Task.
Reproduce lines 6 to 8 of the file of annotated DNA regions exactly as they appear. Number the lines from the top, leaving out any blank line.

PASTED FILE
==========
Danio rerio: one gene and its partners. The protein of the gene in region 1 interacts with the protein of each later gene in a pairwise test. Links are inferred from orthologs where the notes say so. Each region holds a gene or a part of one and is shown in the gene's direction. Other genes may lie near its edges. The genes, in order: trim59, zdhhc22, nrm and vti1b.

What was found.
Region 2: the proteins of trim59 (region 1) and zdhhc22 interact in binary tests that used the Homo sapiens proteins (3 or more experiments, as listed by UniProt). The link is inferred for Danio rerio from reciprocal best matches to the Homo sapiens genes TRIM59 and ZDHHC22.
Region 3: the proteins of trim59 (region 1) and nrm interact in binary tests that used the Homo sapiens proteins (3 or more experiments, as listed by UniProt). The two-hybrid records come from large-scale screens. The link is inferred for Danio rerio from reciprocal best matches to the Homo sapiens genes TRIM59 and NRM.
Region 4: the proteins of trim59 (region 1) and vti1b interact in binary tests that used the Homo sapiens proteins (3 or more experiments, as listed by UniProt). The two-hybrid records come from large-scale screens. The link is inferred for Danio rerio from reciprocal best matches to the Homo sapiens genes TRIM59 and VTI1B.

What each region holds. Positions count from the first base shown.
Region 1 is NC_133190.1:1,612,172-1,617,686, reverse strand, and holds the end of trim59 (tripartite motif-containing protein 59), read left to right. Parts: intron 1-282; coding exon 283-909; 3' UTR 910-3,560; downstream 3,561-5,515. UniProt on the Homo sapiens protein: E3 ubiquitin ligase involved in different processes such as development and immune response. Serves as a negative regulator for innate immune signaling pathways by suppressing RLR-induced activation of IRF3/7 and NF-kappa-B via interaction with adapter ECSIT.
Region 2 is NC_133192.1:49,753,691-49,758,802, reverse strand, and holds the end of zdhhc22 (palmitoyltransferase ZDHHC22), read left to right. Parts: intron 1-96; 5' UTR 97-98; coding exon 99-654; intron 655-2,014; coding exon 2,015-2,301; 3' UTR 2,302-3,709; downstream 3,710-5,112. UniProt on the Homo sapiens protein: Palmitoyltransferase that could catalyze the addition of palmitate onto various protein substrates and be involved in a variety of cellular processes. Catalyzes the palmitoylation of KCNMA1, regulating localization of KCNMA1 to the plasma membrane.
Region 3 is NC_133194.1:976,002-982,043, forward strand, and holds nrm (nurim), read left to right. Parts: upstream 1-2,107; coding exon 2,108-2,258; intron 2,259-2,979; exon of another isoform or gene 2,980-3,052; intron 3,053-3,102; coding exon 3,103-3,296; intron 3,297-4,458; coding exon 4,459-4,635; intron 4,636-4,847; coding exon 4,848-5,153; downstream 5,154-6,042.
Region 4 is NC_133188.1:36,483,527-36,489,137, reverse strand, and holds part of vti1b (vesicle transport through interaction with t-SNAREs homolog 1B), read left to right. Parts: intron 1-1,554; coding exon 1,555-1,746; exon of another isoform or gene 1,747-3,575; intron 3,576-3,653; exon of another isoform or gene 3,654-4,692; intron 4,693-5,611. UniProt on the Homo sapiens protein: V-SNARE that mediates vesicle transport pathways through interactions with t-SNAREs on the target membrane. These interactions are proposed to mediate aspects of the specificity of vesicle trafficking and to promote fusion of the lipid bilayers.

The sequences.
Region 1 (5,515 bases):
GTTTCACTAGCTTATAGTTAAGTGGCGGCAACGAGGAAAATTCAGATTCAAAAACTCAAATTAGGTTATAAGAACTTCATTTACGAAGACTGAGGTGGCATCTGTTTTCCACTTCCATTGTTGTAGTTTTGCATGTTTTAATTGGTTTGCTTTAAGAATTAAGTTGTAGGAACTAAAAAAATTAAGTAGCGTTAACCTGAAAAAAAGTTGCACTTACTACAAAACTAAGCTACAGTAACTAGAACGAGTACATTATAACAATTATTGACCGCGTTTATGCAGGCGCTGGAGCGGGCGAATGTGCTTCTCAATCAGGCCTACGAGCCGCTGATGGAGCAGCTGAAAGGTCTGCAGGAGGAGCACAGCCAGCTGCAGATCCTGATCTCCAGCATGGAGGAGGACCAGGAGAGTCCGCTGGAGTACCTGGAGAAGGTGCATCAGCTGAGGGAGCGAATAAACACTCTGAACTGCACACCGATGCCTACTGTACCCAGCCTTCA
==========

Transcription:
What each region holds. Positions count from the first base shown.
Region 1 is NC_133190.1:1,612,172-1,617,686, reverse strand, and holds the end of trim59 (tripartite motif-containing protein 59), read left to right. Parts: intron 1-282; coding exon 283-909; 3' UTR 910-3,560; downstream 3,561-5,515. UniProt on the Homo sapiens protein: E3 ubiquitin ligase involved in different processes such as development and immune response. Serves as a negative regulator for innate immune signaling pathways by suppressing RLR-induced activation of IRF3/7 and NF-kappa-B via interaction with adapter ECSIT.
Region 2 is NC_133192.1:49,753,691-49,758,802, reverse strand, and holds the end of zdhhc22 (palmitoyltransferase ZDHHC22), read left to right. Parts: intron 1-96; 5' UTR 97-98; coding exon 99-654; intron 655-2,014; coding exon 2,015-2,301; 3' UTR 2,302-3,709; downstream 3,710-5,112. UniProt on the Homo sapiens protein: Palmitoyltransferase that could catalyze the addition of palmitate onto various protein substrates and be involved in a variety of cellular processes. Catalyzes the palmitoylation of KCNMA1, regulating localization of KCNMA1 to the plasma membrane.